AI smart hives will help arrest the decline in bee populations, says group

Database giant Oracle and The World Bee Project have announced an initiative that aims to use advanced computing and analytics tools to better understand the decline in bee populations and help protect them, an apparent world-first.

The new programme aims to use cloud technology to better understand honey bees, the world’s most important single species of pollinator in agricultural ecosystems. “The World Bee Project Hive Network” will remotely collect data using a network of connected beehives. The data will then be fed into Oracle’s Cloud, which will use analytics tools including artificial intelligence (AI) and data visualisation, to give researchers new insights into the relationships between honey bees and their environments.

The World Bee Project Hive Network will allow researchers to ‘listen’ to the honey bees – analysing intricate acoustic data captured inside the smart hives, including the movement of bees’ wings and feet. Combined with other precision measurements – including temperature, humidity and honey yield – researchers will be able to closely monitor bee colonies, detecting patterns and predicting behaviours. This will enable conservationists and bee keepers to take action to protect colonies, such as preventing swarming at the wrong time of year or removing predators like the invasive Asian Hornet. The value of the data is in informing beekeepers of various different states of the colony throughout the year to aid colony management.

“Our lives are intrinsically connected to the bees,” said Sabiha Rumani Malik, Founder and Executive President at The World Bee Project CIC. “By protecting bees and other pollinators we can help solve problems with global food supply and poverty and reduce further loss of biodiversity and damage of ecosystems. Our partnership with Oracle Cloud is an extraordinary marriage between nature and technology. It will engage the public into caring more and more for pollinators, it will enable advanced research and, crucially, action on a scale previously impossible to achieve. The more we understand the relationships between pollination, food and human wellbeing, the more we can do to protect bees and pollinators – and help protect our planet and ourselves.”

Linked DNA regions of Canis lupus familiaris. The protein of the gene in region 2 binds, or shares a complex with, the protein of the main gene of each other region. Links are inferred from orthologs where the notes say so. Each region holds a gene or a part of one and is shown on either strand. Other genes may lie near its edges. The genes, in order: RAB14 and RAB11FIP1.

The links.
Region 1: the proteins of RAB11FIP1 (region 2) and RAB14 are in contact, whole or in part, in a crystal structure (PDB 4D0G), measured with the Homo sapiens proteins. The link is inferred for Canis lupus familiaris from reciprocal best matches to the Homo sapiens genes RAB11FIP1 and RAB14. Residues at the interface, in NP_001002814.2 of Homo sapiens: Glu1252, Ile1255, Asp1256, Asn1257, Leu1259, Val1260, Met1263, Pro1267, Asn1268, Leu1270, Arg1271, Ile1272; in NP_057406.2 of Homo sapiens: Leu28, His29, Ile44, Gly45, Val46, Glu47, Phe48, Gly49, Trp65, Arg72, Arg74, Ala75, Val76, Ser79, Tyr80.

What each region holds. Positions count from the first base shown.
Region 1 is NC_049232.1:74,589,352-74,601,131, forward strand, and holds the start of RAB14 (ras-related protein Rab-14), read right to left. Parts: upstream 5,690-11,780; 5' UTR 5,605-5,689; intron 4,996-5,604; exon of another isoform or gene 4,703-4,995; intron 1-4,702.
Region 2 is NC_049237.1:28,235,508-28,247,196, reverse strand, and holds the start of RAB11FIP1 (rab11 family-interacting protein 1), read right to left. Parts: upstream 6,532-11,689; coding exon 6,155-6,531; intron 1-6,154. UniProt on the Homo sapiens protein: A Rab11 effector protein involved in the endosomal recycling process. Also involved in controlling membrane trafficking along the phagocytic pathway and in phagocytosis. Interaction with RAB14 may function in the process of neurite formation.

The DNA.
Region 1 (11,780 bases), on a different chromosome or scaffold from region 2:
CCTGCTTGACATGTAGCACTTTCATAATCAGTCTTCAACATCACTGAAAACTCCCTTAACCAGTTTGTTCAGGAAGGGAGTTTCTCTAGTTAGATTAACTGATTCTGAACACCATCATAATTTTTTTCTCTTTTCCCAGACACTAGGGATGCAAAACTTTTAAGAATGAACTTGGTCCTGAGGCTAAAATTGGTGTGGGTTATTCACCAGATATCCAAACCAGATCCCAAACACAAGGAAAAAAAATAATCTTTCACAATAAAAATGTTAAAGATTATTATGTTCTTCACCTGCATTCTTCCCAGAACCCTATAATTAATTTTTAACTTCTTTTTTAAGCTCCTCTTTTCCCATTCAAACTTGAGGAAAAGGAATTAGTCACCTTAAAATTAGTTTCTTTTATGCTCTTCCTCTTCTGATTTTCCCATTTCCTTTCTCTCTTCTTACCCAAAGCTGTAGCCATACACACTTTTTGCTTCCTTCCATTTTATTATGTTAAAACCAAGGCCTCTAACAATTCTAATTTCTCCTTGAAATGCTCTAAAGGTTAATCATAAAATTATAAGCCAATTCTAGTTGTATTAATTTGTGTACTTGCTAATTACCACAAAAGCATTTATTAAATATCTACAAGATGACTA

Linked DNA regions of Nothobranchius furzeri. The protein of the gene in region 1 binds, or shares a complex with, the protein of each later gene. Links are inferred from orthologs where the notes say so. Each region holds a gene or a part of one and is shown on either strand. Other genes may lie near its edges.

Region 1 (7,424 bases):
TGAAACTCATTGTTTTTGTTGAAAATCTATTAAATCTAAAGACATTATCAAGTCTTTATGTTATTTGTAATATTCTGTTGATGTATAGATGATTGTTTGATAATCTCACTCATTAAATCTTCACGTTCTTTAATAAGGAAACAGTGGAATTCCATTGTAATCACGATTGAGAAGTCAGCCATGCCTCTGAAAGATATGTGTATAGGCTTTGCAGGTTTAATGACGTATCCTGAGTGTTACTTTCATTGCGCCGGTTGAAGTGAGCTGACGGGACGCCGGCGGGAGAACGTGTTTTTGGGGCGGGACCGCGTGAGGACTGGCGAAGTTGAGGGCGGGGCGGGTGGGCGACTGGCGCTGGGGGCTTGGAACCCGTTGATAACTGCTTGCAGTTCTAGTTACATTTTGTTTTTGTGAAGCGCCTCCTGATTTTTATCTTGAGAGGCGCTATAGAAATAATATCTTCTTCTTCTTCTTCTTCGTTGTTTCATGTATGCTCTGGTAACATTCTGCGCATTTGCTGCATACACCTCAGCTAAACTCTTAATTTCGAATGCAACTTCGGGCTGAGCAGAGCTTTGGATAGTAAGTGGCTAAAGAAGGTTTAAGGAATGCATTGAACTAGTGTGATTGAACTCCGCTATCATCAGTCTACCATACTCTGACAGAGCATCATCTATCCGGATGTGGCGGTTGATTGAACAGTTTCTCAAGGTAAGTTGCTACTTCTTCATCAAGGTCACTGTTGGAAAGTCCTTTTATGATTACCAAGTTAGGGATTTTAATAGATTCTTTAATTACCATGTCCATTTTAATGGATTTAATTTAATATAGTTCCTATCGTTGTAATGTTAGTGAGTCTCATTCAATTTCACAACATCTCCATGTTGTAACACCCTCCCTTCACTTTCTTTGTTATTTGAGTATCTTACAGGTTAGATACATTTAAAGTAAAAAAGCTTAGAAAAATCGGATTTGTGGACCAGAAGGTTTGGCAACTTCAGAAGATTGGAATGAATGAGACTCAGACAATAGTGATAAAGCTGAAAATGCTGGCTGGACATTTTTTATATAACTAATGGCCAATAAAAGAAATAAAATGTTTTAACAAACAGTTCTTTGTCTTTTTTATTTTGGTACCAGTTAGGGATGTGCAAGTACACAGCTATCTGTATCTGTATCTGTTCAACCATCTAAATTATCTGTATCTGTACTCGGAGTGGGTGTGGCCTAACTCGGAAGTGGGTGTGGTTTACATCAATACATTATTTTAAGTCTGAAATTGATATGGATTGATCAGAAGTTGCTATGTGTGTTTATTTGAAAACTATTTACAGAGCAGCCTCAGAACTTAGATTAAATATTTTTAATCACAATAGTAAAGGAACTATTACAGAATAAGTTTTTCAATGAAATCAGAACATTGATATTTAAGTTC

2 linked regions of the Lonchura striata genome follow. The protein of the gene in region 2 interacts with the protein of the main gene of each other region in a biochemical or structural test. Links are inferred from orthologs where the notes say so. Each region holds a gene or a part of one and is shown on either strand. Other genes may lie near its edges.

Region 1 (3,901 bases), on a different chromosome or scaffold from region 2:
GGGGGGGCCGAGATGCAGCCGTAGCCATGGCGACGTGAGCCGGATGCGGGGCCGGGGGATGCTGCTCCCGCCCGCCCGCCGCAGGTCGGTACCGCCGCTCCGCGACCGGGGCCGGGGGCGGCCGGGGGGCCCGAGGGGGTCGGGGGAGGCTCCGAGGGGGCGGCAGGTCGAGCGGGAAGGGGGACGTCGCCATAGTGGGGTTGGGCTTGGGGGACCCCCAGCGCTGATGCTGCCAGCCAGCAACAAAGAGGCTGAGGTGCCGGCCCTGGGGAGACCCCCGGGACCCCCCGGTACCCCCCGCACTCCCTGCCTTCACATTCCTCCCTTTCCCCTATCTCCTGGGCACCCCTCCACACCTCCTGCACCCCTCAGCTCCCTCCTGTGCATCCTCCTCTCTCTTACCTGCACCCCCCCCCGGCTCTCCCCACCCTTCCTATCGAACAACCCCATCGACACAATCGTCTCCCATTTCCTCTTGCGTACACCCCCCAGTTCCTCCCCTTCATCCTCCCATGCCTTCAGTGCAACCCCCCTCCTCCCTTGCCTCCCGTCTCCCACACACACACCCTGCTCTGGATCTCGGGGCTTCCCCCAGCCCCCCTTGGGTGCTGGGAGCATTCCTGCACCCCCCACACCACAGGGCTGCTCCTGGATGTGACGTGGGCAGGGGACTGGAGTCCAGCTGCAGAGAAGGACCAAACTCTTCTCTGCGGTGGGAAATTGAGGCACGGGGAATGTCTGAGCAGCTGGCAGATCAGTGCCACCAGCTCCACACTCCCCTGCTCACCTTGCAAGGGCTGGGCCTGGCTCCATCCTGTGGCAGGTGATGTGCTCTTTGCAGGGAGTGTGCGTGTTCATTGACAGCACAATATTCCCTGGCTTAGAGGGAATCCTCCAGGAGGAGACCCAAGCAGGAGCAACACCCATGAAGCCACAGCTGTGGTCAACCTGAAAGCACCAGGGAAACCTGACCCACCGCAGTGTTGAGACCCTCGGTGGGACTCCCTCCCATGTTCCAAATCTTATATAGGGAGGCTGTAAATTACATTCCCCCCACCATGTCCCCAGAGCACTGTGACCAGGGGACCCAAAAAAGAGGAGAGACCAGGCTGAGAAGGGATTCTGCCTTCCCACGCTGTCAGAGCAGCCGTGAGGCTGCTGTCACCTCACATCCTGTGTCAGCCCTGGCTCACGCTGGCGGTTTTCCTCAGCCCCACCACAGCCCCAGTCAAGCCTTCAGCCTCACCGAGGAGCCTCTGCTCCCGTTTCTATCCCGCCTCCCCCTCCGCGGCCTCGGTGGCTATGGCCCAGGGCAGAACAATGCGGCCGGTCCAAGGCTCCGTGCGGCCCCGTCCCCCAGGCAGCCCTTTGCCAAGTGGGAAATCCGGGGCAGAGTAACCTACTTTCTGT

The data and insights gained by using Oracle Cloud will be made available to research and conservation projects working to protect bees around the world. By sharing resources and fostering collaboration, The World Bee Project Hive Network initiative aims to multiply its impact and enable greater action to save bees.

“Technology is changing the game for conservation efforts,” said John Abel, Project Director, Oracle Cloud. “Using cloud-based technology, the World Bee Project is going to have a truly global, real-time view of bee population health for the first time. This will arm researchers with the information needed to work with governments and beekeepers to help reduce the decline in honey bee populations.”

The World Bee Project CIC partners with the University of Reading School of Agriculture, Policy and Development, one of the top 10 agriculture schools in the world. In future the partners hope to add the vision of bringing novel IT and knowledge to support ecological intensification.

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